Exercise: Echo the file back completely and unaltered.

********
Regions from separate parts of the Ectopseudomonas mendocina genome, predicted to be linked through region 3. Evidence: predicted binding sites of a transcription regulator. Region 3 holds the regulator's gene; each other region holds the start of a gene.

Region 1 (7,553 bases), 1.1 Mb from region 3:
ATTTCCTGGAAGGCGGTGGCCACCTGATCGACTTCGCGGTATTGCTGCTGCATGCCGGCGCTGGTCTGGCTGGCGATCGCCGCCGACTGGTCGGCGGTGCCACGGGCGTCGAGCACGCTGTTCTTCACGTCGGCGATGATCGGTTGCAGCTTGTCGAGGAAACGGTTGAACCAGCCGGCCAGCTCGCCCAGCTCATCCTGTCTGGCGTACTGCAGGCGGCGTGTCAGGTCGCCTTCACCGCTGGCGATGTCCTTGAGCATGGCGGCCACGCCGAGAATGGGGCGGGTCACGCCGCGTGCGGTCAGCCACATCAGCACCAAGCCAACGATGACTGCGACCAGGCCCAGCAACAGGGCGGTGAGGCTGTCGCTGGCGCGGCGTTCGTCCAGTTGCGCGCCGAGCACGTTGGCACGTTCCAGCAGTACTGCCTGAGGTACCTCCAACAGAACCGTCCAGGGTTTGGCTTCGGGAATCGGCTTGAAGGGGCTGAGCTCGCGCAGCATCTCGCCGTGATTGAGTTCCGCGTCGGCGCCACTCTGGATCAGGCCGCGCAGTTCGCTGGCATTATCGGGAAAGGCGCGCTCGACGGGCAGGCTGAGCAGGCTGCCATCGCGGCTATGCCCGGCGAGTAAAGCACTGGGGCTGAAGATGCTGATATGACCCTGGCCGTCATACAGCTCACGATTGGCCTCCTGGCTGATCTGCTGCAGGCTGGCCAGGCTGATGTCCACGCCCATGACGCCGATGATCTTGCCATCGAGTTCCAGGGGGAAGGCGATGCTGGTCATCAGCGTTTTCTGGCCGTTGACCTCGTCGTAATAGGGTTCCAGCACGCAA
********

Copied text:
Regions from separate parts of the Ectopseudomonas mendocina genome, predicted to be linked through region 3. Evidence: predicted binding sites of a transcription regulator. Region 3 holds the regulator's gene; each other region holds the start of a gene.

Region 1 (7,553 bases), 1.1 Mb from region 3:
ATTTCCTGGAAGGCGGTGGCCACCTGATCGACTTCGCGGTATTGCTGCTGCATGCCGGCGCTGGTCTGGCTGGCGATCGCCGCCGACTGGTCGGCGGTGCCACGGGCGTCGAGCACGCTGTTCTTCACGTCGGCGATGATCGGTTGCAGCTTGTCGAGGAAACGGTTGAACCAGCCGGCCAGCTCGCCCAGCTCATCCTGTCTGGCGTACTGCAGGCGGCGTGTCAGGTCGCCTTCACCGCTGGCGATGTCCTTGAGCATGGCGGCCACGCCGAGAATGGGGCGGGTCACGCCGCGTGCGGTCAGCCACATCAGCACCAAGCCAACGATGACTGCGACCAGGCCCAGCAACAGGGCGGTGAGGCTGTCGCTGGCGCGGCGTTCGTCCAGTTGCGCGCCGAGCACGTTGGCACGTTCCAGCAGTACTGCCTGAGGTACCTCCAACAGAACCGTCCAGGGTTTGGCTTCGGGAATCGGCTTGAAGGGGCTGAGCTCGCGCAGCATCTCGCCGTGATTGAGTTCCGCGTCGGCGCCACTCTGGATCAGGCCGCGCAGTTCGCTGGCATTATCGGGAAAGGCGCGCTCGACGGGCAGGCTGAGCAGGCTGCCATCGCGGCTATGCCCGGCGAGTAAAGCACTGGGGCTGAAGATGCTGATATGACCCTGGCCGTCATACAGCTCACGATTGGCCTCCTGGCTGATCTGCTGCAGGCTGGCCAGGCTGATGTCCACGCCCATGACGCCGATGATCTTGCCATCGAGTTCCAGGGGGAAGGCGATGCTGGTCATCAGCGTTTTCTGGCCGTTGACCTCGTCGTAATAGGGTTCCAGCACGCAA